In our previous posts, we talked about two other kinds of unemployment and what causes them: frictional and structural. In this post, we’re discussing cyclical unemployment and why it happens.
Cyclical unemployment is a type of unemployment that occurs when there is a general weakness in the economy and there are not enough jobs to employ all those who are seeking work.
It is called “cyclical” because it is closely tied to the ups and downs of the business cycle, as demand for goods and services fluctuates over time.
During periods of economic expansion, when demand for goods and services is strong and businesses are expanding, employment and wages tend to rise, and the rate of cyclical unemployment is low.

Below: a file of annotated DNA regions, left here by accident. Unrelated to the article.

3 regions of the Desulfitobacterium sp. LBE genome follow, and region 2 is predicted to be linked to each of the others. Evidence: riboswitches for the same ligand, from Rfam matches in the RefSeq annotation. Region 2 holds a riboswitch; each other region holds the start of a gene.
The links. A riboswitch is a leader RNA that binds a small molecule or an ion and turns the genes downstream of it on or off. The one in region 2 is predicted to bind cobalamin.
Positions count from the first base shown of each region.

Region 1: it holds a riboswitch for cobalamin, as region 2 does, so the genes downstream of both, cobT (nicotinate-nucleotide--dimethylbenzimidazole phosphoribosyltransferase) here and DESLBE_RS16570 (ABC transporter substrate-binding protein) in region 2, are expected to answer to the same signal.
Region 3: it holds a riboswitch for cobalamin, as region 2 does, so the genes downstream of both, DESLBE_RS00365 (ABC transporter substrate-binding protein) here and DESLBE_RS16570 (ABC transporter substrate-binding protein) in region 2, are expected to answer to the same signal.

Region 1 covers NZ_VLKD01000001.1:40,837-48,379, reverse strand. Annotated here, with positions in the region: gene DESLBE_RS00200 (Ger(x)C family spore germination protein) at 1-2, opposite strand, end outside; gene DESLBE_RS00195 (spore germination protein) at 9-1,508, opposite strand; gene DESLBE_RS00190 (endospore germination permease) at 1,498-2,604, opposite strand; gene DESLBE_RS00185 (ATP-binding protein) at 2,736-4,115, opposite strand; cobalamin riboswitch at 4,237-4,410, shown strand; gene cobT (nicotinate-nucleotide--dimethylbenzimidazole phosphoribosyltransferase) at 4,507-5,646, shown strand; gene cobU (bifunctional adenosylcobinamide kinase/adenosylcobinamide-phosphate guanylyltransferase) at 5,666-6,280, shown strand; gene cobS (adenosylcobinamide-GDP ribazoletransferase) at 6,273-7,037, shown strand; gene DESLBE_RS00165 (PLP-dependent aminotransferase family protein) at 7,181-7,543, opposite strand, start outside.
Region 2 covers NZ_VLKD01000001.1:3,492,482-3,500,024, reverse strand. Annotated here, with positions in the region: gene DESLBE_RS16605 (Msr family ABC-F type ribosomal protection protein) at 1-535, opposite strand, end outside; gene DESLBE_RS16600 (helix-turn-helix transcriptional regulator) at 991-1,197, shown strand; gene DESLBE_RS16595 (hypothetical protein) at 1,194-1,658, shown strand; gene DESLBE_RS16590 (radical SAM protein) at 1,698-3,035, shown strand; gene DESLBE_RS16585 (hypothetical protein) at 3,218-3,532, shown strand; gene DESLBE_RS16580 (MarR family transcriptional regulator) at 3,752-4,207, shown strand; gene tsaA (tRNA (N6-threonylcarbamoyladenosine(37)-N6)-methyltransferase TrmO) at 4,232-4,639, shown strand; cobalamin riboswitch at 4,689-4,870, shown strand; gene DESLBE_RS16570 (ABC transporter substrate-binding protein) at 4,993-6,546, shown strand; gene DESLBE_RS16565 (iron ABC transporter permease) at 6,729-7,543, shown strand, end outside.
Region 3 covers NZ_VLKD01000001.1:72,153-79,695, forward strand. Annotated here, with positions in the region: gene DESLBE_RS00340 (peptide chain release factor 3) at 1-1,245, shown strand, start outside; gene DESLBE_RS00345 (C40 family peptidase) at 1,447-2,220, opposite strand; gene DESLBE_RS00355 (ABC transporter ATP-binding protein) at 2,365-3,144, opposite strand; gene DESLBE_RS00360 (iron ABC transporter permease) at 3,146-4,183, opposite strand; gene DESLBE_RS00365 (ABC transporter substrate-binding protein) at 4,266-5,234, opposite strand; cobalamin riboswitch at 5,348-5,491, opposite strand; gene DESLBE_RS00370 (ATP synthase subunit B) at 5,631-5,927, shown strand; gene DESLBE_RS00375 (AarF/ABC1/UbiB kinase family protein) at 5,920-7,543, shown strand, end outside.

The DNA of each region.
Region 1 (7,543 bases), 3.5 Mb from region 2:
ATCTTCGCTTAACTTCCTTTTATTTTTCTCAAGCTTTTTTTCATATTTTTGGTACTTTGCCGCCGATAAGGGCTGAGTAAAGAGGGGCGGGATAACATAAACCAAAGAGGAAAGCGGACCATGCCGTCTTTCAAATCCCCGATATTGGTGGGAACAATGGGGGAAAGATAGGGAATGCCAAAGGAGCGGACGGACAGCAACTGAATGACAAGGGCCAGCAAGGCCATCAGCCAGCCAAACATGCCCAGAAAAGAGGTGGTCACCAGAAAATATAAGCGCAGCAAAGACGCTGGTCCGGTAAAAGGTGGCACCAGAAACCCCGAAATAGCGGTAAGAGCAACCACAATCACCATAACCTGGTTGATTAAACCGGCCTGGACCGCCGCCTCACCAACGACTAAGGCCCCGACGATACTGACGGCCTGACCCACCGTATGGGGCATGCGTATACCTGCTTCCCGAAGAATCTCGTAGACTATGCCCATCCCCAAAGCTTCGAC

During periods of economic contraction, such as recessions, demand for goods and services weakens, businesses may cut back on production and employment, and the rate of cyclical unemployment may rise.
Cyclical unemployment is different from structural unemployment, which occurs when there is a mismatch between the skills and qualifications of workers and the requirements of available jobs, and from frictional unemployment, which occurs when workers are temporarily between jobs.
Cyclical unemployment is often considered the most serious form of unemployment, as it reflects a weakness in the economy that can have far-reaching effects on individuals, communities, and the economy as a whole.
Addressing cyclical unemployment typically requires policies aimed at boosting demand for goods and services, such as fiscal stimulus or monetary policy, to encourage business investment and job creation.
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